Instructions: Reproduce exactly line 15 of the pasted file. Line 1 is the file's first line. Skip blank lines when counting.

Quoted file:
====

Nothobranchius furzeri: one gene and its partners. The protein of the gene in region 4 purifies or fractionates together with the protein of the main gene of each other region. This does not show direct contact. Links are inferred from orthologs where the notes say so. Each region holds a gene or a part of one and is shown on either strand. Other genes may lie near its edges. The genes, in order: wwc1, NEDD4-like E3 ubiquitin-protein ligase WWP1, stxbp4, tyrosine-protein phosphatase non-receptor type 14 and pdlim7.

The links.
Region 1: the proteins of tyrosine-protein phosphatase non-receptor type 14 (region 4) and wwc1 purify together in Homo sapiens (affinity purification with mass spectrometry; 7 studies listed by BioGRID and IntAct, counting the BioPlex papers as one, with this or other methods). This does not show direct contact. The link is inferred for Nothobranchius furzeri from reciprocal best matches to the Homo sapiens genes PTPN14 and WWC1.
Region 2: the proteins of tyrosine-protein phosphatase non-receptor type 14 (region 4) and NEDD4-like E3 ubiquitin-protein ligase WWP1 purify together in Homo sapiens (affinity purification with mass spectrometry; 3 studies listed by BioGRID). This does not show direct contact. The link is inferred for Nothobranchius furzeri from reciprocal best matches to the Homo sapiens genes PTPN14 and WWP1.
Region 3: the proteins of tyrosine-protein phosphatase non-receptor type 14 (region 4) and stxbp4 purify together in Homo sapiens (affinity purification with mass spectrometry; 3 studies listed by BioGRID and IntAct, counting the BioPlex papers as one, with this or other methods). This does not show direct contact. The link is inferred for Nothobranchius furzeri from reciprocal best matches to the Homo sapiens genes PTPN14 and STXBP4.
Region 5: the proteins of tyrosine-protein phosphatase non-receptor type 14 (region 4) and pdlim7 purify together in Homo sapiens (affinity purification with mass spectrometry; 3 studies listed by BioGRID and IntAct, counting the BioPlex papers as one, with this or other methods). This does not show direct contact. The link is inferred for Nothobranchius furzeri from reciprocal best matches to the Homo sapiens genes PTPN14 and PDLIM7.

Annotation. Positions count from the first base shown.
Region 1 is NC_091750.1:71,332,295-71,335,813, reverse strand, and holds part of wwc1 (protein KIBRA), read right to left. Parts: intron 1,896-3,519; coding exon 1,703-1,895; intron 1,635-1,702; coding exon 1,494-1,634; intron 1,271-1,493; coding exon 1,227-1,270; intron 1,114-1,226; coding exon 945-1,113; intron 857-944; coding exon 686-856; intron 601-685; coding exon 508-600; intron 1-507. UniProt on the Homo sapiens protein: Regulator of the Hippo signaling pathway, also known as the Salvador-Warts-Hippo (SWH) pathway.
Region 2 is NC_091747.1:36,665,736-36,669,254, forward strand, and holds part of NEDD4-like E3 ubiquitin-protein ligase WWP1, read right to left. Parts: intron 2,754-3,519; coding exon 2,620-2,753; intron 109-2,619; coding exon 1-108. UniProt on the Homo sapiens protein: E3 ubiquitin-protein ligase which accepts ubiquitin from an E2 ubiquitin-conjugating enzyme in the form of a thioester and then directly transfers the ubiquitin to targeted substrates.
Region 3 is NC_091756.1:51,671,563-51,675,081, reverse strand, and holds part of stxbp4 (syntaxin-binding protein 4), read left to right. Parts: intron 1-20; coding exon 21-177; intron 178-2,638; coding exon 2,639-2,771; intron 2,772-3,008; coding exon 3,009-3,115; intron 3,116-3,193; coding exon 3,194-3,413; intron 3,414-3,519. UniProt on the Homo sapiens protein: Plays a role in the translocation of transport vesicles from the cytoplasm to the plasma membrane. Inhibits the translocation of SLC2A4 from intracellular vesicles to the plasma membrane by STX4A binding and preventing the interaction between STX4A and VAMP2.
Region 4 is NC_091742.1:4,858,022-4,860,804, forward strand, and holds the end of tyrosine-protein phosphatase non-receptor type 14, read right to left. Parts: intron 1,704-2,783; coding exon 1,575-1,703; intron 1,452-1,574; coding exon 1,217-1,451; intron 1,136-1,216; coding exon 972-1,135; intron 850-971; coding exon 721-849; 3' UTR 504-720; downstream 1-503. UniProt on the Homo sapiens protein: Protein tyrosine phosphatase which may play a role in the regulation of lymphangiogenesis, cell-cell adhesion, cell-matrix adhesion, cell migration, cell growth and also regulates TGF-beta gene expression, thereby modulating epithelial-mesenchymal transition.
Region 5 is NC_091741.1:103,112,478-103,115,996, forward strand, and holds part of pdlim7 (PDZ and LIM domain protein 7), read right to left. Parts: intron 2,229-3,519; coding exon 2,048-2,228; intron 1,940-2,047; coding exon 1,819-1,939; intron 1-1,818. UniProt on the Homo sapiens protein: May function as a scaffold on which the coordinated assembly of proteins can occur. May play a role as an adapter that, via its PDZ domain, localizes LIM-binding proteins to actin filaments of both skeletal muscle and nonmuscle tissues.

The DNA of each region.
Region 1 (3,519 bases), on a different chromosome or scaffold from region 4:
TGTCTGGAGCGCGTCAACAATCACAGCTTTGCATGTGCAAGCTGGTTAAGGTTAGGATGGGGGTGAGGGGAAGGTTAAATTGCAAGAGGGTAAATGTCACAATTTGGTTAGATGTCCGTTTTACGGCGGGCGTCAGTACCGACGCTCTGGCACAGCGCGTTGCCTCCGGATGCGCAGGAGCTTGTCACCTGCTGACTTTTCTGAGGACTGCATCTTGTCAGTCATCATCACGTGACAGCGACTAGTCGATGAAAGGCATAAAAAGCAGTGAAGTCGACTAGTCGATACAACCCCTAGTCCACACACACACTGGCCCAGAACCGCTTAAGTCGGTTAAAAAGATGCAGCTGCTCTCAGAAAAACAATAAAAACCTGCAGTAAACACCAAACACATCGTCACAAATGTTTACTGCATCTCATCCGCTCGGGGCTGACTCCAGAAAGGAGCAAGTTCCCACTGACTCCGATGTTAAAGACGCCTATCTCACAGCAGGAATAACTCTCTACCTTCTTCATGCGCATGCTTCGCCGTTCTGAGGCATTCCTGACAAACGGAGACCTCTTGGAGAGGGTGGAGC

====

TGTCTGGAGCGCGTCAACAATCACAGCTTTGCATGTGCAAGCTGGTTAAGGTTAGGATGGGGGTGAGGGGAAGGTTAAATTGCAAGAGGGTAAATGTCACAATTTGGTTAGATGTCCGTTTTACGGCGGGCGTCAGTACCGACGCTCTGGCACAGCGCGTTGCCTCCGGATGCGCAGGAGCTTGTCACCTGCTGACTTTTCTGAGGACTGCATCTTGTCAGTCATCATCACGTGACAGCGACTAGTCGATGAAAGGCATAAAAAGCAGTGAAGTCGACTAGTCGATACAACCCCTAGTCCACACACACACTGGCCCAGAACCGCTTAAGTCGGTTAAAAAGATGCAGCTGCTCTCAGAAAAACAATAAAAACCTGCAGTAAACACCAAACACATCGTCACAAATGTTTACTGCATCTCATCCGCTCGGGGCTGACTCCAGAAAGGAGCAAGTTCCCACTGACTCCGATGTTAAAGACGCCTATCTCACAGCAGGAATAACTCTCTACCTTCTTCATGCGCATGCTTCGCCGTTCTGAGGCATTCCTGACAAACGGAGACCTCTTGGAGAGGGTGGAGC